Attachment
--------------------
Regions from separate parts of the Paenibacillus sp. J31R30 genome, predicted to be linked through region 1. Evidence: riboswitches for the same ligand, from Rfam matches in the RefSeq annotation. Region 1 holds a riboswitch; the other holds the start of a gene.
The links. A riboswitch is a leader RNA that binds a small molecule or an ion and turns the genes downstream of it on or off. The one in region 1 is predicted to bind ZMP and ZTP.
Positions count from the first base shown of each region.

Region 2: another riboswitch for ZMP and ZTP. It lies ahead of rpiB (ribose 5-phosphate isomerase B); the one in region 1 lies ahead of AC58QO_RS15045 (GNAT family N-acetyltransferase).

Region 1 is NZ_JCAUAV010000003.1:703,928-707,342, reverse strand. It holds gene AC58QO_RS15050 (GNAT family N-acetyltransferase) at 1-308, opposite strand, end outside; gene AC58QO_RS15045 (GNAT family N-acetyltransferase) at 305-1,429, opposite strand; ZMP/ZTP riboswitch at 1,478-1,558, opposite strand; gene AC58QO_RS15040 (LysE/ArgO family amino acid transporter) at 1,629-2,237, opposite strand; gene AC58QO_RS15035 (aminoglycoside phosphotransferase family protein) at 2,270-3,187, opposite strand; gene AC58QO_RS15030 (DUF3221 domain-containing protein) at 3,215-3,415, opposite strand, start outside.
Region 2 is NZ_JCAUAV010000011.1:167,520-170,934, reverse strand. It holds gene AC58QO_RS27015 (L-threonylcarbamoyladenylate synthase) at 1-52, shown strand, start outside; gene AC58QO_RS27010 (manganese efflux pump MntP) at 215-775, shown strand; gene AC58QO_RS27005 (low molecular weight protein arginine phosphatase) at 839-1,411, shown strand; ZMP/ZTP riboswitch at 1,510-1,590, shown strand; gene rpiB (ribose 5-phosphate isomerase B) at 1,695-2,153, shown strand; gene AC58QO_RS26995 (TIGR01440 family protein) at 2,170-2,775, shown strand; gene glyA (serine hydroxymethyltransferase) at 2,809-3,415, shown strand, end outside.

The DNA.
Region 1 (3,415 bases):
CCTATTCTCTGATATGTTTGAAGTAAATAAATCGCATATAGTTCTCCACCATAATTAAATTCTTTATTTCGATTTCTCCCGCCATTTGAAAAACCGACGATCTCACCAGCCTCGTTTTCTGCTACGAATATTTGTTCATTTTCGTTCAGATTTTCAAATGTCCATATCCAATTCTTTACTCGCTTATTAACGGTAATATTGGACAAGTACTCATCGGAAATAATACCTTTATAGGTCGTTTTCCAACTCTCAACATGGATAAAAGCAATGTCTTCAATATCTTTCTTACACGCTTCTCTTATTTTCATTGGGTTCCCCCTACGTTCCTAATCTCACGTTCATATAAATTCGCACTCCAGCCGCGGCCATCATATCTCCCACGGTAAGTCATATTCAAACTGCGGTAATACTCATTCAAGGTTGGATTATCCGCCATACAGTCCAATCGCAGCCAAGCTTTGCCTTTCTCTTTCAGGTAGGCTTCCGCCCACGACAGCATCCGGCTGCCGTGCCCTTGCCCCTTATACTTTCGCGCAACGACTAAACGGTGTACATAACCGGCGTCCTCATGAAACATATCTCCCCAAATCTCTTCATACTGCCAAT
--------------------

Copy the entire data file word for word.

Regions from separate parts of the Paenibacillus sp. J31R30 genome, predicted to be linked through region 1. Evidence: riboswitches for the same ligand, from Rfam matches in the RefSeq annotation. Region 1 holds a riboswitch; the other holds the start of a gene.
The links. A riboswitch is a leader RNA that binds a small molecule or an ion and turns the genes downstream of it on or off. The one in region 1 is predicted to bind ZMP and ZTP.
Positions count from the first base shown of each region.

Region 2: another riboswitch for ZMP and ZTP. It lies ahead of rpiB (ribose 5-phosphate isomerase B); the one in region 1 lies ahead of AC58QO_RS15045 (GNAT family N-acetyltransferase).

Region 1 is NZ_JCAUAV010000003.1:703,928-707,342, reverse strand. It holds gene AC58QO_RS15050 (GNAT family N-acetyltransferase) at 1-308, opposite strand, end outside; gene AC58QO_RS15045 (GNAT family N-acetyltransferase) at 305-1,429, opposite strand; ZMP/ZTP riboswitch at 1,478-1,558, opposite strand; gene AC58QO_RS15040 (LysE/ArgO family amino acid transporter) at 1,629-2,237, opposite strand; gene AC58QO_RS15035 (aminoglycoside phosphotransferase family protein) at 2,270-3,187, opposite strand; gene AC58QO_RS15030 (DUF3221 domain-containing protein) at 3,215-3,415, opposite strand, start outside.
Region 2 is NZ_JCAUAV010000011.1:167,520-170,934, reverse strand. It holds gene AC58QO_RS27015 (L-threonylcarbamoyladenylate synthase) at 1-52, shown strand, start outside; gene AC58QO_RS27010 (manganese efflux pump MntP) at 215-775, shown strand; gene AC58QO_RS27005 (low molecular weight protein arginine phosphatase) at 839-1,411, shown strand; ZMP/ZTP riboswitch at 1,510-1,590, shown strand; gene rpiB (ribose 5-phosphate isomerase B) at 1,695-2,153, shown strand; gene AC58QO_RS26995 (TIGR01440 family protein) at 2,170-2,775, shown strand; gene glyA (serine hydroxymethyltransferase) at 2,809-3,415, shown strand, end outside.

The DNA.
Region 1 (3,415 bases):
CCTATTCTCTGATATGTTTGAAGTAAATAAATCGCATATAGTTCTCCACCATAATTAAATTCTTTATTTCGATTTCTCCCGCCATTTGAAAAACCGACGATCTCACCAGCCTCGTTTTCTGCTACGAATATTTGTTCATTTTCGTTCAGATTTTCAAATGTCCATATCCAATTCTTTACTCGCTTATTAACGGTAATATTGGACAAGTACTCATCGGAAATAATACCTTTATAGGTCGTTTTCCAACTCTCAACATGGATAAAAGCAATGTCTTCAATATCTTTCTTACACGCTTCTCTTATTTTCATTGGGTTCCCCCTACGTTCCTAATCTCACGTTCATATAAATTCGCACTCCAGCCGCGGCCATCATATCTCCCACGGTAAGTCATATTCAAACTGCGGTAATACTCATTCAAGGTTGGATTATCCGCCATACAGTCCAATCGCAGCCAAGCTTTGCCTTTCTCTTTCAGGTAGGCTTCCGCCCACGACAGCATCCGGCTGCCGTGCCCTTGCCCCTTATACTTTCGCGCAACGACTAAACGGTGTACATAACCGGCGTCCTCATGAAACATATCTCCCCAAATCTCTTCATACTGCCAAT